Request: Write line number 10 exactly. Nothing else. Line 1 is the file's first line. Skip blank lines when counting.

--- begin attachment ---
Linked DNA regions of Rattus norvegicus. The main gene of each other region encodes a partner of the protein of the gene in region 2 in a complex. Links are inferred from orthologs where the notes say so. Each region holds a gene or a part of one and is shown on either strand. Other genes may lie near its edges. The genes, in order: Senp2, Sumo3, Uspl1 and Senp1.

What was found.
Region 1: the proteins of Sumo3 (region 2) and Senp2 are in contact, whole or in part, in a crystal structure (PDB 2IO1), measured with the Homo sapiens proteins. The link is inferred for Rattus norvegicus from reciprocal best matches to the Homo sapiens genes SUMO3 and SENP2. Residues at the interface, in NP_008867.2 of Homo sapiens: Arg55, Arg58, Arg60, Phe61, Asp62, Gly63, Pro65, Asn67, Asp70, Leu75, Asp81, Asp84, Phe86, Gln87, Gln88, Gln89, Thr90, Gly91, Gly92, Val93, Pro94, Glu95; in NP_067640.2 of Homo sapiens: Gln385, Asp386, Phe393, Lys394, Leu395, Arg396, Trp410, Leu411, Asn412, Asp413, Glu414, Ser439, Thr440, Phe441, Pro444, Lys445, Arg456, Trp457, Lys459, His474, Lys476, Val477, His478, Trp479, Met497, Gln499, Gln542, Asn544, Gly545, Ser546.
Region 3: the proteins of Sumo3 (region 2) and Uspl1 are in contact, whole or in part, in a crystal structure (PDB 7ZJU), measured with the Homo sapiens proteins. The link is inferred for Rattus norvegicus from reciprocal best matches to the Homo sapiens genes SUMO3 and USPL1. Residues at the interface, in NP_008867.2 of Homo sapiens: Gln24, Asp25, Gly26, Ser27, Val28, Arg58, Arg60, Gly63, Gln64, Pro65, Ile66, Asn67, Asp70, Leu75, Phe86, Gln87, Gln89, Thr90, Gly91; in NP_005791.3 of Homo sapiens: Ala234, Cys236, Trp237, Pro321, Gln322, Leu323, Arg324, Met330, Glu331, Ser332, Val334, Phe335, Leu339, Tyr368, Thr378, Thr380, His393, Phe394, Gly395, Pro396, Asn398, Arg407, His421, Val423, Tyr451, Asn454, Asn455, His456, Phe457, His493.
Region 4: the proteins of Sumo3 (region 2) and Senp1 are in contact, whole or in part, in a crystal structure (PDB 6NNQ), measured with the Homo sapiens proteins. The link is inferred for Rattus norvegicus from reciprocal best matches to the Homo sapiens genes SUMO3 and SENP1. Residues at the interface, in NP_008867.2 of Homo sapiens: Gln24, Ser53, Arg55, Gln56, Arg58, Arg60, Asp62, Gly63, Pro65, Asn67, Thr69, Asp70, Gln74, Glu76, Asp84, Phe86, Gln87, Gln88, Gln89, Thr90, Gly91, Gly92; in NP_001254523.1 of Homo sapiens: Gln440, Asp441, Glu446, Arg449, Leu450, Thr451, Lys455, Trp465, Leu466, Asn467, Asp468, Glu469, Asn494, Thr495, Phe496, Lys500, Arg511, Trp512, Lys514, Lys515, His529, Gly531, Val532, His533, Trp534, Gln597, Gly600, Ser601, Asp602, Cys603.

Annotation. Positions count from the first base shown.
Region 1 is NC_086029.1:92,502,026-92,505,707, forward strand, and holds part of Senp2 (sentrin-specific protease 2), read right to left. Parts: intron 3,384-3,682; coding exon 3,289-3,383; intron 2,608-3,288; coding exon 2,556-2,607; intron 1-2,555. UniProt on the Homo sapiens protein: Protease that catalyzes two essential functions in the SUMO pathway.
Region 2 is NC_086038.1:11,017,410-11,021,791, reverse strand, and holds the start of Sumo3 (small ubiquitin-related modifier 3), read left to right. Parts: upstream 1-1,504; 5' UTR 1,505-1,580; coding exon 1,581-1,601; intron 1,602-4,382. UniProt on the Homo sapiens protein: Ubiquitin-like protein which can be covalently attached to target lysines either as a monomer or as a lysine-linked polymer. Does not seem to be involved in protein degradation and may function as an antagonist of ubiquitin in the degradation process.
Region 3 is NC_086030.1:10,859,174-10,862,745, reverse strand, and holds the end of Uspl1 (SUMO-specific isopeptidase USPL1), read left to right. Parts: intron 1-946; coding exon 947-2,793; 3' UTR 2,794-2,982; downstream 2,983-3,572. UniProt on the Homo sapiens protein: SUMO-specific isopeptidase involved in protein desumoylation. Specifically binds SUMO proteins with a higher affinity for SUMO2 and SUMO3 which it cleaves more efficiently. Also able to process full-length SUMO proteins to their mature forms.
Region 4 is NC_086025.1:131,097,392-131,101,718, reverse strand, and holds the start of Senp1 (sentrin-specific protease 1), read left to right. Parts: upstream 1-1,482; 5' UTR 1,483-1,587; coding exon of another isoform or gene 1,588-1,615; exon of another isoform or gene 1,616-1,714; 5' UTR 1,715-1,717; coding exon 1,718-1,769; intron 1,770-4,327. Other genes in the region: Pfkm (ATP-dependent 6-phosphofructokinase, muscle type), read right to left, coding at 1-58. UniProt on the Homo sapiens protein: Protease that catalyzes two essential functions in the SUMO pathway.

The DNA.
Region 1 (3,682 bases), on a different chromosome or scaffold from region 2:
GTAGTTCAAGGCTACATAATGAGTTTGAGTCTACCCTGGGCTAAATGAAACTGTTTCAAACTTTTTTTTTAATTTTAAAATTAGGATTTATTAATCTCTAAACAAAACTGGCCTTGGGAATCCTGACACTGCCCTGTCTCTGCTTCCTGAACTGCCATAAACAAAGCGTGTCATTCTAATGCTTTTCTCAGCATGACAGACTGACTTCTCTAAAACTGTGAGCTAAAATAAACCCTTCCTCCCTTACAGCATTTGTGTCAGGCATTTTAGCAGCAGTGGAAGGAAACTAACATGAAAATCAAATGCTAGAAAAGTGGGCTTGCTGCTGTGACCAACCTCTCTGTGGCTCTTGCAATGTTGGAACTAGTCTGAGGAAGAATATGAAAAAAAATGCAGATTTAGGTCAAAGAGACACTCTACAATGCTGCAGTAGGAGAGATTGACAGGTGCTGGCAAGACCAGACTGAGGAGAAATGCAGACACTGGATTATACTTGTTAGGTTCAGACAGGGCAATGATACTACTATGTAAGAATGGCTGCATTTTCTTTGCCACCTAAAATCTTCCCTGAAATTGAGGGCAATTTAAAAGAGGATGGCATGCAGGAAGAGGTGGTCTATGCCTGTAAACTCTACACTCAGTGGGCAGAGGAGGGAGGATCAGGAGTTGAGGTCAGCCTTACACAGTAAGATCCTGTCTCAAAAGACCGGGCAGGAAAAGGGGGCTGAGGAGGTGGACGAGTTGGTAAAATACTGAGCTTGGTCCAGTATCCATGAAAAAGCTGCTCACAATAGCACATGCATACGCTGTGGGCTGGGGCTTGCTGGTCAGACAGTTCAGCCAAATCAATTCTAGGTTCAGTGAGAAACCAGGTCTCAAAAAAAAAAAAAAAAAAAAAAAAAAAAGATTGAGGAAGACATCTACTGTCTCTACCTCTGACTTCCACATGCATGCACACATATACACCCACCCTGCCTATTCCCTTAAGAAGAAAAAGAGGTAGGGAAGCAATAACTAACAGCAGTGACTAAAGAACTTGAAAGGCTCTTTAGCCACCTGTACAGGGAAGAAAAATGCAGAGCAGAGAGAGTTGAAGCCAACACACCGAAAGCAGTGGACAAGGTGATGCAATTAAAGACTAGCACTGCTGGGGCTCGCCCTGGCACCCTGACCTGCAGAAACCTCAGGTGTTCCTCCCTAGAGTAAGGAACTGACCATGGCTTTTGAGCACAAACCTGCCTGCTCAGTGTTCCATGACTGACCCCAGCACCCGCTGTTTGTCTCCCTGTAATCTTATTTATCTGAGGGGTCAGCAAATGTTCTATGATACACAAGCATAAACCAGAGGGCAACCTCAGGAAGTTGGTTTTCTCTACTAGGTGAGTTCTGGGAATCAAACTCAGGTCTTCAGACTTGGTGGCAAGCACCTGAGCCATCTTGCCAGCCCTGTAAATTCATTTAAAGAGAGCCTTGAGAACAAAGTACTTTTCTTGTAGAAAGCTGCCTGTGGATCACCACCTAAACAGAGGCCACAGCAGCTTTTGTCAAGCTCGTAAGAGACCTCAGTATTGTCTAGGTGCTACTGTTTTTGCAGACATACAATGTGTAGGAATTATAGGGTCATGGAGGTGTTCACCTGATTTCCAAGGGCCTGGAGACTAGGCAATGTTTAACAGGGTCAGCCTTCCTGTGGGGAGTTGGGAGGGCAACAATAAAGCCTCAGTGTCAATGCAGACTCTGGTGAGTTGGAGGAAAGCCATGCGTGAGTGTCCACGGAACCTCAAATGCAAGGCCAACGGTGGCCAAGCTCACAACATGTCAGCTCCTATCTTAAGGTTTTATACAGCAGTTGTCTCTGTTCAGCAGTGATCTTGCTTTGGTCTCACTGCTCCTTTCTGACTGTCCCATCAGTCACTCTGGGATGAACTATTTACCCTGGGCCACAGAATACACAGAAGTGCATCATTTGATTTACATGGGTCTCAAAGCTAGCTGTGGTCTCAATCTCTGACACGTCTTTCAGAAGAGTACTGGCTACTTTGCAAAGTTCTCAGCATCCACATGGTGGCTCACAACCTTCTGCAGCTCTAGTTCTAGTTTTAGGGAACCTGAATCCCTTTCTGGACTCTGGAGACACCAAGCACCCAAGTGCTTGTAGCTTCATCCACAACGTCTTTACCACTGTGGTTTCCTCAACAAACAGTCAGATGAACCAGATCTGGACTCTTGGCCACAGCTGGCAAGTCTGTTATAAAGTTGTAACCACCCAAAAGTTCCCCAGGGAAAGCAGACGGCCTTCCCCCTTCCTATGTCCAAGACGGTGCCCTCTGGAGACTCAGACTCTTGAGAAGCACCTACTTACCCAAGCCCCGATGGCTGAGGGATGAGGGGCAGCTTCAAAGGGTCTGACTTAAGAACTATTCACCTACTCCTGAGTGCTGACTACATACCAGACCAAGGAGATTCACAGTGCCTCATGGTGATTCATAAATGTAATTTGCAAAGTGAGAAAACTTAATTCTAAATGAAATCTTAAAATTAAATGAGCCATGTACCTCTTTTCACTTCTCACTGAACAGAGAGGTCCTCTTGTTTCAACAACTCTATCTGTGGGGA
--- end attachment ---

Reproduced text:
Region 4 is NC_086025.1:131,097,392-131,101,718, reverse strand, and holds the start of Senp1 (sentrin-specific protease 1), read left to right. Parts: upstream 1-1,482; 5' UTR 1,483-1,587; coding exon of another isoform or gene 1,588-1,615; exon of another isoform or gene 1,616-1,714; 5' UTR 1,715-1,717; coding exon 1,718-1,769; intron 1,770-4,327. Other genes in the region: Pfkm (ATP-dependent 6-phosphofructokinase, muscle type), read right to left, coding at 1-58. UniProt on the Homo sapiens protein: Protease that catalyzes two essential functions in the SUMO pathway.